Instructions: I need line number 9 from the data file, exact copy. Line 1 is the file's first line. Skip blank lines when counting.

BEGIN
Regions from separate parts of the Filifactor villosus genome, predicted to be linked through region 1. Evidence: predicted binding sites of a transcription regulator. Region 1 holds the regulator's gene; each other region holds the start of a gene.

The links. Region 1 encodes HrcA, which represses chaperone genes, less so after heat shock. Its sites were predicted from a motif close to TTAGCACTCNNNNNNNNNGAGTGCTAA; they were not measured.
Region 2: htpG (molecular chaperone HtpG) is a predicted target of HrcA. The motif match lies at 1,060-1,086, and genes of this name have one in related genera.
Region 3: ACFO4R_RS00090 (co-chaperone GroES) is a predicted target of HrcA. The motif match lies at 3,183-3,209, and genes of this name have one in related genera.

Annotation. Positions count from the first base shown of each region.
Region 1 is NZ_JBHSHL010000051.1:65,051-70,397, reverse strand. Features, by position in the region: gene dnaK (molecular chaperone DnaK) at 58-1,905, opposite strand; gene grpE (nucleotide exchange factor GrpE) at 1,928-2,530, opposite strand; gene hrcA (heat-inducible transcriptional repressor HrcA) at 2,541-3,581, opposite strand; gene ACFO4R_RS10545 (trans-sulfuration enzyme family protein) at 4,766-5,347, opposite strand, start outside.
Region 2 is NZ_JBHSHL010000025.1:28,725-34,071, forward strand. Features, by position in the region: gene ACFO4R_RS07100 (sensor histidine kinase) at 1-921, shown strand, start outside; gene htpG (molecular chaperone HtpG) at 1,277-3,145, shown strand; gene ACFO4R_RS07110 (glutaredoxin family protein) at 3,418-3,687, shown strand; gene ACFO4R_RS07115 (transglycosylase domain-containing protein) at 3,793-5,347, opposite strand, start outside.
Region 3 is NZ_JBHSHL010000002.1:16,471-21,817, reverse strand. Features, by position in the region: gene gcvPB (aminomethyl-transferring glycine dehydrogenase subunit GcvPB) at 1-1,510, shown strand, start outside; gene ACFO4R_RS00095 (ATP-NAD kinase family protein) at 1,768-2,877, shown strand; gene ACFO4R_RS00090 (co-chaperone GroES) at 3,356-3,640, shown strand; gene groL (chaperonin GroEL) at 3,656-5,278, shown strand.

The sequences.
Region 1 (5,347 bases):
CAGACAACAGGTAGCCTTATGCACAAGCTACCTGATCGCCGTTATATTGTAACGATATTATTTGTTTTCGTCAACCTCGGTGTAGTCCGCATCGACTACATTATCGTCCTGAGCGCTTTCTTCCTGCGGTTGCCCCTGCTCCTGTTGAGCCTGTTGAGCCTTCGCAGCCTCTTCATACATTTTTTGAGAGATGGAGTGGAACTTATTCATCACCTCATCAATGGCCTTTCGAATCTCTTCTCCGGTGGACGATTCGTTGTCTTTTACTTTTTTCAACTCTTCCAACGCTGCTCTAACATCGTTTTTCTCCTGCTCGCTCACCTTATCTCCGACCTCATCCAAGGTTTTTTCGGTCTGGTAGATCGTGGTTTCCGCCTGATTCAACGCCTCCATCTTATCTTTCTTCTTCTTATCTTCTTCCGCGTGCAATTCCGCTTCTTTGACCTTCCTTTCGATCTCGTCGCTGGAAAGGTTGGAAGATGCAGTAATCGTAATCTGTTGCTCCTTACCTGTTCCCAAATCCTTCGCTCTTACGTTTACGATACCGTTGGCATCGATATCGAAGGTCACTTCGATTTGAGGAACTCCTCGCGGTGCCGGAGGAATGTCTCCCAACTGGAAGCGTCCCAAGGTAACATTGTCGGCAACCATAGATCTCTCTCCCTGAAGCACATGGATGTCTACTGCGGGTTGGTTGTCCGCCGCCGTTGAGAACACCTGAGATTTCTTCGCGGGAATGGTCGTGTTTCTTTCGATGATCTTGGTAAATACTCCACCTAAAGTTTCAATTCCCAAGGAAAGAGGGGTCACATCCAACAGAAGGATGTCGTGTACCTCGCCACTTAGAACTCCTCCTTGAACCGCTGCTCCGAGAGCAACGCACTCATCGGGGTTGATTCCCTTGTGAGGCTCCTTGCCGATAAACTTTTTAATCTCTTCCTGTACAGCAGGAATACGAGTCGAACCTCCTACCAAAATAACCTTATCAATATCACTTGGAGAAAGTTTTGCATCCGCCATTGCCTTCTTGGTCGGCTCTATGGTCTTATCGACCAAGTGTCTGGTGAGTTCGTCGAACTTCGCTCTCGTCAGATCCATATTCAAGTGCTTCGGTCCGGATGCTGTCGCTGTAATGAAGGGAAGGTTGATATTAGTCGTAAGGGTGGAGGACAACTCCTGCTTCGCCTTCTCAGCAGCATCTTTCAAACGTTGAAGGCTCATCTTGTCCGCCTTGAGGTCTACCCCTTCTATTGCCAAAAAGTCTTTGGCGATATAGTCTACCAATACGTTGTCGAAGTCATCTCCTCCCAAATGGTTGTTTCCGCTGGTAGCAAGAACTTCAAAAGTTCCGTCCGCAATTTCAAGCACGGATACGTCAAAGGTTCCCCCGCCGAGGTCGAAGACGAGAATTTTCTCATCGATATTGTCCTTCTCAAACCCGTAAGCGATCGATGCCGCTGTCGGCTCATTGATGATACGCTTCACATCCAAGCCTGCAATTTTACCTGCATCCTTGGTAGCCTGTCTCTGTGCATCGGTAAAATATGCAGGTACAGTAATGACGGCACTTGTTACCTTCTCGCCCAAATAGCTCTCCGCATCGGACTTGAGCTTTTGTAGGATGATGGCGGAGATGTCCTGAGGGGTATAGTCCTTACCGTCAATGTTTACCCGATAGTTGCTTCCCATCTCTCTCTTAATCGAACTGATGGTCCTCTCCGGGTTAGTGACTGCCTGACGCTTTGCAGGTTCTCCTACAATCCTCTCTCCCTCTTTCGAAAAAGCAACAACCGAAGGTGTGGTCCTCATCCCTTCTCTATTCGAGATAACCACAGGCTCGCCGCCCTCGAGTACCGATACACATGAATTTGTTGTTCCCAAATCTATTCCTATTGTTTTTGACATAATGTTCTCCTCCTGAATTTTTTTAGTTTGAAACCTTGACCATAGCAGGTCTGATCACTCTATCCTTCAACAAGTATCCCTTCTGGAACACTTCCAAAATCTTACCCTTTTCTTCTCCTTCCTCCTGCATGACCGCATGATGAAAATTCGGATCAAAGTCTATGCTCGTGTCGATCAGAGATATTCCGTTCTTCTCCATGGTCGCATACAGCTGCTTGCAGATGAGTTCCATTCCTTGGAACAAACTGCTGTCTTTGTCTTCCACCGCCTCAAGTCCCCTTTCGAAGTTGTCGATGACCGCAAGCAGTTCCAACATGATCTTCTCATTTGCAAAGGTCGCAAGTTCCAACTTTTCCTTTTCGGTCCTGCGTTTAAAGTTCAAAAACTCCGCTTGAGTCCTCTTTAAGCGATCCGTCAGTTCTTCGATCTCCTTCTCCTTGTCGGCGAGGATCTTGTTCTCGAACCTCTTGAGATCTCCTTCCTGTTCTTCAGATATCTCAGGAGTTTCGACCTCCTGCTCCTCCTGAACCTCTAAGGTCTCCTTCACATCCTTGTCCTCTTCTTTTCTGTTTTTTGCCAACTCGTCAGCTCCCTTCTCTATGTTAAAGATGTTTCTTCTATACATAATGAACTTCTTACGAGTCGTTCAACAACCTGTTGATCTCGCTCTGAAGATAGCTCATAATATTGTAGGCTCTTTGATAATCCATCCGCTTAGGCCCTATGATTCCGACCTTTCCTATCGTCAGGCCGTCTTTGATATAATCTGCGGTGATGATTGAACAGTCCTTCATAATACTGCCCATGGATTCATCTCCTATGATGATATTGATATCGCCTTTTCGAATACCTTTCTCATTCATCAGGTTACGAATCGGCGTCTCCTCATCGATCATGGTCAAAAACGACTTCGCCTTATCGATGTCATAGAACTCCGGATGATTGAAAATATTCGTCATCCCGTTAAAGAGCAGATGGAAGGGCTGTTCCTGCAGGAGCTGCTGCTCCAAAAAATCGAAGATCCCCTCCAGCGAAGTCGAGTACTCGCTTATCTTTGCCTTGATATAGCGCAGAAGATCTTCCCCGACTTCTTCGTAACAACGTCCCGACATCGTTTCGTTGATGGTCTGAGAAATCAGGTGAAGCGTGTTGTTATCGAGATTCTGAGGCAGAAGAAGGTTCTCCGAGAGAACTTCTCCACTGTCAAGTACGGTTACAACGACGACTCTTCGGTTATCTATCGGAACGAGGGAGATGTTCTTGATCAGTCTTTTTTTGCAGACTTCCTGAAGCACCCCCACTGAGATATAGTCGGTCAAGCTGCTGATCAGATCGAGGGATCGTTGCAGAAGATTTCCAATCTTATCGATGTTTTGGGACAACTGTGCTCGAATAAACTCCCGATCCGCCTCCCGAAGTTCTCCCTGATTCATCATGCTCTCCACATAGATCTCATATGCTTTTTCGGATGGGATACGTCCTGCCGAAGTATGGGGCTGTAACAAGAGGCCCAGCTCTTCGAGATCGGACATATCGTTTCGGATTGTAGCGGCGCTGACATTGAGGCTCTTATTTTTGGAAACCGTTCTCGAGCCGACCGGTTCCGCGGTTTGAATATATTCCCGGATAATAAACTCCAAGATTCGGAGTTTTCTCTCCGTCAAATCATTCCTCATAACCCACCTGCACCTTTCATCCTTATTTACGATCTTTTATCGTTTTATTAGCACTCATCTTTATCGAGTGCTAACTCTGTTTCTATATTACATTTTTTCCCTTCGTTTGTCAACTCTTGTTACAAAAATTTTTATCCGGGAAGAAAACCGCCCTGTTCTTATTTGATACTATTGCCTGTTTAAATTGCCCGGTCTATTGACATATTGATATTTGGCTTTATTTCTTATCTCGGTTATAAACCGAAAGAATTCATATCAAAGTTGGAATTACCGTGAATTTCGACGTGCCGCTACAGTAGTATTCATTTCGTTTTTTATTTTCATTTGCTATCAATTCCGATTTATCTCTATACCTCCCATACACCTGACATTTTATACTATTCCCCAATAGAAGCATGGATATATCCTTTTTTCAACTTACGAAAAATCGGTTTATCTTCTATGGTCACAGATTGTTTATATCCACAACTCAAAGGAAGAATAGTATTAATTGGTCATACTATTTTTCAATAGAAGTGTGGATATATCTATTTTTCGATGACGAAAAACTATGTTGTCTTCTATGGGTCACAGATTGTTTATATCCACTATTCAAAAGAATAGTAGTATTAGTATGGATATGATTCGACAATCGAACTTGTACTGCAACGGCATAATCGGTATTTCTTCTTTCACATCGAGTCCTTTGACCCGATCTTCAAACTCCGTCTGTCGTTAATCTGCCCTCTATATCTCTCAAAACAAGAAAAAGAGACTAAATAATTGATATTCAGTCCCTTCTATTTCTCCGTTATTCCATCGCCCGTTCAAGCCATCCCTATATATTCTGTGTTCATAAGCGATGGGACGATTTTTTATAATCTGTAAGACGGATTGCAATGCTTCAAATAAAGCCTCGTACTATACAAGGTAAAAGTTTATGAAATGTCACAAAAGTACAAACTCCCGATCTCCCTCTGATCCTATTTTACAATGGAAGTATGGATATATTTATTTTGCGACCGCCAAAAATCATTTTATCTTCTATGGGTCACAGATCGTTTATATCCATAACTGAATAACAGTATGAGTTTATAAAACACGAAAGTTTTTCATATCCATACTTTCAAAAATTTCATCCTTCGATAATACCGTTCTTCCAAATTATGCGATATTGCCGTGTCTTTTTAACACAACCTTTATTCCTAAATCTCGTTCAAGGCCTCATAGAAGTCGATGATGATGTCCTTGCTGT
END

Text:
The sequences.